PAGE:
console.log(document.querySelector('a').nodeValue);

//logs string of text
console.log(document.querySelector('a').firstChild.nodeValue); //logs 'Hi'

</script>
</body>
</html>

Note

Text or Comment node values can be set by providing new string values for the nodeValue property (i.e., document.body.firstElementChild.nodeValue = 'hi').

1.7 Using JavaScript Methods to Create Element and Text Nodes

When a browser parses an HTML document, it constructs the nodes and tree based on the contents of the HTML file. The browser deals with the creation of nodes for the initial loading of the HTML document. However, it’s possible to create your own nodes using JavaScript. The following two methods allow us to programmatically create Element and Text nodes using JavaScript:

  • createElement()

  • createTextNode()

Other methods are available but are not commonly used (e.g., createAttribute() and createComment()). In the following code, I show how simple it is to create element and text nodes.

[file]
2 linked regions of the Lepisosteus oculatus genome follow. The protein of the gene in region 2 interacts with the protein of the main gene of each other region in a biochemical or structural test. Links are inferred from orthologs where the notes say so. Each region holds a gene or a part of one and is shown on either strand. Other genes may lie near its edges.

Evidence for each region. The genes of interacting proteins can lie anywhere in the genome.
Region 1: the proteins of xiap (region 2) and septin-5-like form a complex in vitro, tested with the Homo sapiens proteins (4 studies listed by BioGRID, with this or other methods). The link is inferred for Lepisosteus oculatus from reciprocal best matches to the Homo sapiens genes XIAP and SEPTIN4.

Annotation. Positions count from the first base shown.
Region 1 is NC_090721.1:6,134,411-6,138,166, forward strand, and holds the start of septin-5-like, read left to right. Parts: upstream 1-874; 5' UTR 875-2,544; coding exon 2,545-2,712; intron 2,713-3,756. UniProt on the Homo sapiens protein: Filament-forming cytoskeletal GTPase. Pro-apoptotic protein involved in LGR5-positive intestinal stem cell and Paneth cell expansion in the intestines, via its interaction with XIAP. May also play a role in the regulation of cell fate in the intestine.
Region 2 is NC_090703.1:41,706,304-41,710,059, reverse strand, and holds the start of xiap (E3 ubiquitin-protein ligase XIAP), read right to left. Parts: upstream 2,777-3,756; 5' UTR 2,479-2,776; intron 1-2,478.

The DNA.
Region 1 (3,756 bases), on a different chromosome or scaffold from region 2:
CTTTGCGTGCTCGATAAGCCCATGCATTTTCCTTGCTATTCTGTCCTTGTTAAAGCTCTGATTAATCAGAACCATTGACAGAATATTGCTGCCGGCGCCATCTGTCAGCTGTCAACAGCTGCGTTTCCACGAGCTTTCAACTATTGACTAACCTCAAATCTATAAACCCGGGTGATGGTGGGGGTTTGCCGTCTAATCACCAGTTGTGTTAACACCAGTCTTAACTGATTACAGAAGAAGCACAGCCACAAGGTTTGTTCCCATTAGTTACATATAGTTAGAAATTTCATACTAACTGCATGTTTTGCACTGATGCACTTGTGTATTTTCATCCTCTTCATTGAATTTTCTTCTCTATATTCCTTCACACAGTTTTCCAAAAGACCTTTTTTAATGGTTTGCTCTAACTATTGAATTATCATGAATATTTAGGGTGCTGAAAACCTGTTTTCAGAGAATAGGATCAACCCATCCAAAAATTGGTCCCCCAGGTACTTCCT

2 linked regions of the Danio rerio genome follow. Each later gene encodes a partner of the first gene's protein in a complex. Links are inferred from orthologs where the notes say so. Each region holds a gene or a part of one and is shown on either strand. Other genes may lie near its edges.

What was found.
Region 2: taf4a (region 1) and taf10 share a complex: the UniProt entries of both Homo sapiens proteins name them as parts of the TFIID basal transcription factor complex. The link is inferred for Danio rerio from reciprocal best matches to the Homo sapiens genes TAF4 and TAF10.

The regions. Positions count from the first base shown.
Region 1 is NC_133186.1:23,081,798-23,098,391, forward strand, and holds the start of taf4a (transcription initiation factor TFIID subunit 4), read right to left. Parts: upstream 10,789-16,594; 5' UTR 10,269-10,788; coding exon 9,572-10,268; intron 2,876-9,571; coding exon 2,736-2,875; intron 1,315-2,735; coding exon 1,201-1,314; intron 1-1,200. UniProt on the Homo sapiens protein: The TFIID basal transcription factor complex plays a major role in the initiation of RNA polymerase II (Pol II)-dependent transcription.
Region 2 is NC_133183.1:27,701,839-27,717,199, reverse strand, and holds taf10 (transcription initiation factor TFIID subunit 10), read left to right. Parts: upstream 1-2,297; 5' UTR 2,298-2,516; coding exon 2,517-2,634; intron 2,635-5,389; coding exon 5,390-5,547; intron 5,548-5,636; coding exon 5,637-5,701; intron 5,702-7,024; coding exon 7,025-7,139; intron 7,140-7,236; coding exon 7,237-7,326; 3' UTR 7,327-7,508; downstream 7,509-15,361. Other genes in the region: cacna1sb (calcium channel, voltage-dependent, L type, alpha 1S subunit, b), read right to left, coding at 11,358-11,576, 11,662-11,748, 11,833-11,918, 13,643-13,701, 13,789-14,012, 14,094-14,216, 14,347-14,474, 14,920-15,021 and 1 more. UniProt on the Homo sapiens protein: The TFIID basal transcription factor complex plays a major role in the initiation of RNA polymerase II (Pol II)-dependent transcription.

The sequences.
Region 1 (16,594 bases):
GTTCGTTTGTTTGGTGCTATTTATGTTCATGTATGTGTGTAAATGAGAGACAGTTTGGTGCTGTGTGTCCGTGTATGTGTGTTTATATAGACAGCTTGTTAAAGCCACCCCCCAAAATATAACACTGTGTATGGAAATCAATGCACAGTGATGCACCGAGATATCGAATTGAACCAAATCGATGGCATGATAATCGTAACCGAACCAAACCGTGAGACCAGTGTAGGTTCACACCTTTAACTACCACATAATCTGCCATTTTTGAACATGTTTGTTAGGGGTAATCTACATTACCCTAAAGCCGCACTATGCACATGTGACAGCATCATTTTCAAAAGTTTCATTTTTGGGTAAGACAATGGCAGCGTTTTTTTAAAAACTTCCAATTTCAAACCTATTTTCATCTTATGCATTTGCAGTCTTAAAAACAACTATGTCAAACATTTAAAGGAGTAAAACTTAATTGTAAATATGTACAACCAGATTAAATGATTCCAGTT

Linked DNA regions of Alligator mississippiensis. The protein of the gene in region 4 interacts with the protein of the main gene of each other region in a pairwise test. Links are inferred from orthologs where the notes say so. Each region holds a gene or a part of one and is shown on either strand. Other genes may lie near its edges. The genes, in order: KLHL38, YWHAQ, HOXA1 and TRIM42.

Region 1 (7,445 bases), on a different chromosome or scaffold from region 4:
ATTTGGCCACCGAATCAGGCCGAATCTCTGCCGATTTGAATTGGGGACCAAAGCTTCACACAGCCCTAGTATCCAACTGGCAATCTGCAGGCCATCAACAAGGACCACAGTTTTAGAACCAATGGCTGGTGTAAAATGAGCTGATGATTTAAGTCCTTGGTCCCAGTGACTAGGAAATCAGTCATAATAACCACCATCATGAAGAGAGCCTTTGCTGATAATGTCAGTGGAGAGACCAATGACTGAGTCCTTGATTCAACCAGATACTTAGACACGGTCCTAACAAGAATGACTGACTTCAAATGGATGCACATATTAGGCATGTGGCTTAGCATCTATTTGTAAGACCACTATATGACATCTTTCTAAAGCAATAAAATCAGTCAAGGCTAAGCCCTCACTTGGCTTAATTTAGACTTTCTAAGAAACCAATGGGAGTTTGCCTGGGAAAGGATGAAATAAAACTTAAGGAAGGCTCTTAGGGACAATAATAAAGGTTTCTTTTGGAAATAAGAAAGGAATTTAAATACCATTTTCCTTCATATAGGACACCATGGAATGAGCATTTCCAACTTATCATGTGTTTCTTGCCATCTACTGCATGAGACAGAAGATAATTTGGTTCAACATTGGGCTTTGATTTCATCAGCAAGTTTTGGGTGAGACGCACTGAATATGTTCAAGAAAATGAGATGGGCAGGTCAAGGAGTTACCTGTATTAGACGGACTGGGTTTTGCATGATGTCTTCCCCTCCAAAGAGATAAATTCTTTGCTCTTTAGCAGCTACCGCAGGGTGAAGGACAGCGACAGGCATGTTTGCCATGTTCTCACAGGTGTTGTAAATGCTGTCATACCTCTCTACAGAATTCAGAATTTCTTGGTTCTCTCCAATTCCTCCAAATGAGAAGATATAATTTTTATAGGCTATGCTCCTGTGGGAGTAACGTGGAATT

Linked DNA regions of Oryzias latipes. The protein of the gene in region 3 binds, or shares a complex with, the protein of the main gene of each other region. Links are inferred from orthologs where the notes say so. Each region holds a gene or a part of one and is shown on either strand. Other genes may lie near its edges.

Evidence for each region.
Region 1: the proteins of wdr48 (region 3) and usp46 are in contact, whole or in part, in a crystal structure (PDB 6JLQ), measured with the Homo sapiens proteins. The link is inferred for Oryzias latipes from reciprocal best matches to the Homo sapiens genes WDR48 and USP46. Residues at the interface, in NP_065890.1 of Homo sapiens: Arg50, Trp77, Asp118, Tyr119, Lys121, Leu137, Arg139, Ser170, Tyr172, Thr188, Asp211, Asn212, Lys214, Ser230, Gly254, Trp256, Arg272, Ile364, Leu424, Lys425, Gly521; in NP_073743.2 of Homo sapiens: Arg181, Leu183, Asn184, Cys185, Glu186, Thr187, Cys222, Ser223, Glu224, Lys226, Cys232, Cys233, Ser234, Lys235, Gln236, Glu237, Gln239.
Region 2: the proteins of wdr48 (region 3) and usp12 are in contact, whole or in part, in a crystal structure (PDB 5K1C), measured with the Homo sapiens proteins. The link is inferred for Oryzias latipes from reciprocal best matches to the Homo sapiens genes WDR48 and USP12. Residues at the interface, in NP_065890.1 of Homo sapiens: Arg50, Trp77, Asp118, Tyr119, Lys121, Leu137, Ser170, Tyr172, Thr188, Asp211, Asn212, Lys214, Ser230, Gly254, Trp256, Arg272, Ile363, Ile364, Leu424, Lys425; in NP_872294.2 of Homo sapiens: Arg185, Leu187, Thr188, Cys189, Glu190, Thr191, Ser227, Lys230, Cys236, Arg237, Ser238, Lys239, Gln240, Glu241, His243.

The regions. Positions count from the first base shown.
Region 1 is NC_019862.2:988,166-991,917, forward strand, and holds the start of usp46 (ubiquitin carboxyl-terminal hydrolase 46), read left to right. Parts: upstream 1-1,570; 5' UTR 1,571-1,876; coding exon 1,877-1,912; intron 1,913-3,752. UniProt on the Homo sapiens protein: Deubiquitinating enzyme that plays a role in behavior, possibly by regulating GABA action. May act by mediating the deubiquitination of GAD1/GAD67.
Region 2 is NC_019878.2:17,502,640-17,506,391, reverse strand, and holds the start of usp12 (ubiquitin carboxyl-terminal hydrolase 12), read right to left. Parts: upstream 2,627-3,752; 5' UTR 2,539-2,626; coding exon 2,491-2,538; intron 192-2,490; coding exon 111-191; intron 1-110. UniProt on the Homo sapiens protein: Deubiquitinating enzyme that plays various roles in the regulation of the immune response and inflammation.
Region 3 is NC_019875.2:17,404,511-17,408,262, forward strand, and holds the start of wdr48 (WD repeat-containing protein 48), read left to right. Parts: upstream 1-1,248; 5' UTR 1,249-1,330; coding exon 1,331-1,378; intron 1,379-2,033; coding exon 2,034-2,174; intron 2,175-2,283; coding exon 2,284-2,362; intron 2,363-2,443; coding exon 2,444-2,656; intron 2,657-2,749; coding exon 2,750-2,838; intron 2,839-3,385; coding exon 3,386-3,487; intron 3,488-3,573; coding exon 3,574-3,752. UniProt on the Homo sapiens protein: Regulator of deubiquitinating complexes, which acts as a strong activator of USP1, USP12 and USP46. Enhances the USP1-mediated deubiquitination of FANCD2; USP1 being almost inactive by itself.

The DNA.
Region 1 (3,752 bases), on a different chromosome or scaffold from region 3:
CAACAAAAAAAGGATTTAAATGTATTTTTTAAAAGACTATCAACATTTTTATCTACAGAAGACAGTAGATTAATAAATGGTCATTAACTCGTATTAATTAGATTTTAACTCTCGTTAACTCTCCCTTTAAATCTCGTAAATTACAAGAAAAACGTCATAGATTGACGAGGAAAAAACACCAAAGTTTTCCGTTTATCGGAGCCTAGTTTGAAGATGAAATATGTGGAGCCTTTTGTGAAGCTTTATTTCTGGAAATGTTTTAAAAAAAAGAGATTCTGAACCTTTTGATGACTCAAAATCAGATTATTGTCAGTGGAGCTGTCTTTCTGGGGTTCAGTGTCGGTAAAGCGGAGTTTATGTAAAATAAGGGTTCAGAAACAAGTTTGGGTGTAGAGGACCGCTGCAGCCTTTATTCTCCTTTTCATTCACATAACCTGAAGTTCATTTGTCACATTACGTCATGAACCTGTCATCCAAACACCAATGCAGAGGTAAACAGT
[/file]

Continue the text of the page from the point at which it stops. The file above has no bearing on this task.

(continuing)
Live code

<!DOCTYPE html>
<html lang="en">
<body>
<script>

var elementNode = document.createElement('div');
console.log(elementNode, elementNode.nodeType); /* log <div> 1, and 1 indicates an element node */

var textNode = document.createTextNode('Hi');
console.log(textNode, textNode.nodeType); /* logs Text {} 3, and 3 indicates a text node */

</script>
</body>
</html>

Notes

The createElement() method accepts one parameter that is a string specifying the element to be created. The string is the same string that is returned from the tagName property of an Element object.